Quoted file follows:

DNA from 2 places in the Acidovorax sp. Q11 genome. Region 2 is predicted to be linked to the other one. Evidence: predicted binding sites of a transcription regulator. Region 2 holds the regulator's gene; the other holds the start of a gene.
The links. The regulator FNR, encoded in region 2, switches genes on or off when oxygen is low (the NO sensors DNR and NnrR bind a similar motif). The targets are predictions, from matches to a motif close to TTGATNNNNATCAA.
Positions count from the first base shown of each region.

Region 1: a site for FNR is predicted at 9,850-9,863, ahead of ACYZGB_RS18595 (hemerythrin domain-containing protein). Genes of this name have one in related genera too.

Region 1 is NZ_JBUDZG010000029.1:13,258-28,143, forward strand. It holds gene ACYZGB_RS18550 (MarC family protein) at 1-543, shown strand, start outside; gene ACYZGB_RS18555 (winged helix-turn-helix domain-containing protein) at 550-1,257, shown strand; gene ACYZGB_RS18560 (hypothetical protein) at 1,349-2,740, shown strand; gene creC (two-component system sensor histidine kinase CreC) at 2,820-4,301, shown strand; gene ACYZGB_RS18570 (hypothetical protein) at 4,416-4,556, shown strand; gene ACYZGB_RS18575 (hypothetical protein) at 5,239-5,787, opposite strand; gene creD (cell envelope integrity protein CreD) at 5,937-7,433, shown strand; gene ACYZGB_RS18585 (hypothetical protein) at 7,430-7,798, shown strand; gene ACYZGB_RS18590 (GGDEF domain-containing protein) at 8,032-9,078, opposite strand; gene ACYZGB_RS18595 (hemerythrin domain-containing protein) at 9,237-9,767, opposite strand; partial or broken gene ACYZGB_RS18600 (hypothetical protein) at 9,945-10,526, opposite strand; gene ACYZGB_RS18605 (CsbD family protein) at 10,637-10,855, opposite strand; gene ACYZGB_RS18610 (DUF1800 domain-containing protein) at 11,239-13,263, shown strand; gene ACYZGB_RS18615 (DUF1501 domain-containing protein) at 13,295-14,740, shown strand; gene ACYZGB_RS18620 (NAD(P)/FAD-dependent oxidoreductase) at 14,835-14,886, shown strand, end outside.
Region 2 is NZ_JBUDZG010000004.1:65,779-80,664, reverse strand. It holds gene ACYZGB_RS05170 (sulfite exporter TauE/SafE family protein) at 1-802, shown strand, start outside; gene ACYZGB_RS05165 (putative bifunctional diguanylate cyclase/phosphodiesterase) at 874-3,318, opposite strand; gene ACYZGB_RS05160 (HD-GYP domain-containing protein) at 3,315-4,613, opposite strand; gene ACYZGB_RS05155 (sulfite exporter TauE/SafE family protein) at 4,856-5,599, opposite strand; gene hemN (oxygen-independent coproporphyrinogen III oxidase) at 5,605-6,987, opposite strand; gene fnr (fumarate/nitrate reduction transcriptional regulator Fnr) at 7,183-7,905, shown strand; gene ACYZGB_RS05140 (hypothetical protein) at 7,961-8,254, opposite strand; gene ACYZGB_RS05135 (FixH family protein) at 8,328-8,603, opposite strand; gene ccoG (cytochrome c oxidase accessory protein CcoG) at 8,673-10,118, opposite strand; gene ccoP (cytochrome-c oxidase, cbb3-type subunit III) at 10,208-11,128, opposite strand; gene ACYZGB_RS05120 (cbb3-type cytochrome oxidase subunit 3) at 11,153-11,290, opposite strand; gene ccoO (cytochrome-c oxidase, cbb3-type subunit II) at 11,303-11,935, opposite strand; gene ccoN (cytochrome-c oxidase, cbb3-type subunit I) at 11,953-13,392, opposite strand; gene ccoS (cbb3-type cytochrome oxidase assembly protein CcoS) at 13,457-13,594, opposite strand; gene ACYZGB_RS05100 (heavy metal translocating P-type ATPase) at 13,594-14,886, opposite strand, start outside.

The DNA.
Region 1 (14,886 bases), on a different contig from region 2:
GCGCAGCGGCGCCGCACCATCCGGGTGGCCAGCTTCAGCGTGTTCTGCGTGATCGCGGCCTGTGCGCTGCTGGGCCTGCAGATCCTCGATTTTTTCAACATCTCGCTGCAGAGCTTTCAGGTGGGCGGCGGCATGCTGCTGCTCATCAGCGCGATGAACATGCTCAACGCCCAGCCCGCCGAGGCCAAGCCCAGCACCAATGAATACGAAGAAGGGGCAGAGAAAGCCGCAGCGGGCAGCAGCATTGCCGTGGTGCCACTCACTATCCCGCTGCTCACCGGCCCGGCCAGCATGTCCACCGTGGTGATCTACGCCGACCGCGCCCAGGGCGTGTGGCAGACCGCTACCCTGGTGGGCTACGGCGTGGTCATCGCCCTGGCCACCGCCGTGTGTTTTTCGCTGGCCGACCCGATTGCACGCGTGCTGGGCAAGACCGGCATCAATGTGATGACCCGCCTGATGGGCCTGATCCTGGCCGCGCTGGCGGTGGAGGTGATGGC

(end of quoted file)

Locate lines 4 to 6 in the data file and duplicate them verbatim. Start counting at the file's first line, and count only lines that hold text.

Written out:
Region 1: a site for FNR is predicted at 9,850-9,863, ahead of ACYZGB_RS18595 (hemerythrin domain-containing protein). Genes of this name have one in related genera too.

Region 1 is NZ_JBUDZG010000029.1:13,258-28,143, forward strand. It holds gene ACYZGB_RS18550 (MarC family protein) at 1-543, shown strand, start outside; gene ACYZGB_RS18555 (winged helix-turn-helix domain-containing protein) at 550-1,257, shown strand; gene ACYZGB_RS18560 (hypothetical protein) at 1,349-2,740, shown strand; gene creC (two-component system sensor histidine kinase CreC) at 2,820-4,301, shown strand; gene ACYZGB_RS18570 (hypothetical protein) at 4,416-4,556, shown strand; gene ACYZGB_RS18575 (hypothetical protein) at 5,239-5,787, opposite strand; gene creD (cell envelope integrity protein CreD) at 5,937-7,433, shown strand; gene ACYZGB_RS18585 (hypothetical protein) at 7,430-7,798, shown strand; gene ACYZGB_RS18590 (GGDEF domain-containing protein) at 8,032-9,078, opposite strand; gene ACYZGB_RS18595 (hemerythrin domain-containing protein) at 9,237-9,767, opposite strand; partial or broken gene ACYZGB_RS18600 (hypothetical protein) at 9,945-10,526, opposite strand; gene ACYZGB_RS18605 (CsbD family protein) at 10,637-10,855, opposite strand; gene ACYZGB_RS18610 (DUF1800 domain-containing protein) at 11,239-13,263, shown strand; gene ACYZGB_RS18615 (DUF1501 domain-containing protein) at 13,295-14,740, shown strand; gene ACYZGB_RS18620 (NAD(P)/FAD-dependent oxidoreductase) at 14,835-14,886, shown strand, end outside.
Region 2 is NZ_JBUDZG010000004.1:65,779-80,664, reverse strand. It holds gene ACYZGB_RS05170 (sulfite exporter TauE/SafE family protein) at 1-802, shown strand, start outside; gene ACYZGB_RS05165 (putative bifunctional diguanylate cyclase/phosphodiesterase) at 874-3,318, opposite strand; gene ACYZGB_RS05160 (HD-GYP domain-containing protein) at 3,315-4,613, opposite strand; gene ACYZGB_RS05155 (sulfite exporter TauE/SafE family protein) at 4,856-5,599, opposite strand; gene hemN (oxygen-independent coproporphyrinogen III oxidase) at 5,605-6,987, opposite strand; gene fnr (fumarate/nitrate reduction transcriptional regulator Fnr) at 7,183-7,905, shown strand; gene ACYZGB_RS05140 (hypothetical protein) at 7,961-8,254, opposite strand; gene ACYZGB_RS05135 (FixH family protein) at 8,328-8,603, opposite strand; gene ccoG (cytochrome c oxidase accessory protein CcoG) at 8,673-10,118, opposite strand; gene ccoP (cytochrome-c oxidase, cbb3-type subunit III) at 10,208-11,128, opposite strand; gene ACYZGB_RS05120 (cbb3-type cytochrome oxidase subunit 3) at 11,153-11,290, opposite strand; gene ccoO (cytochrome-c oxidase, cbb3-type subunit II) at 11,303-11,935, opposite strand; gene ccoN (cytochrome-c oxidase, cbb3-type subunit I) at 11,953-13,392, opposite strand; gene ccoS (cbb3-type cytochrome oxidase assembly protein CcoS) at 13,457-13,594, opposite strand; gene ACYZGB_RS05100 (heavy metal translocating P-type ATPase) at 13,594-14,886, opposite strand, start outside.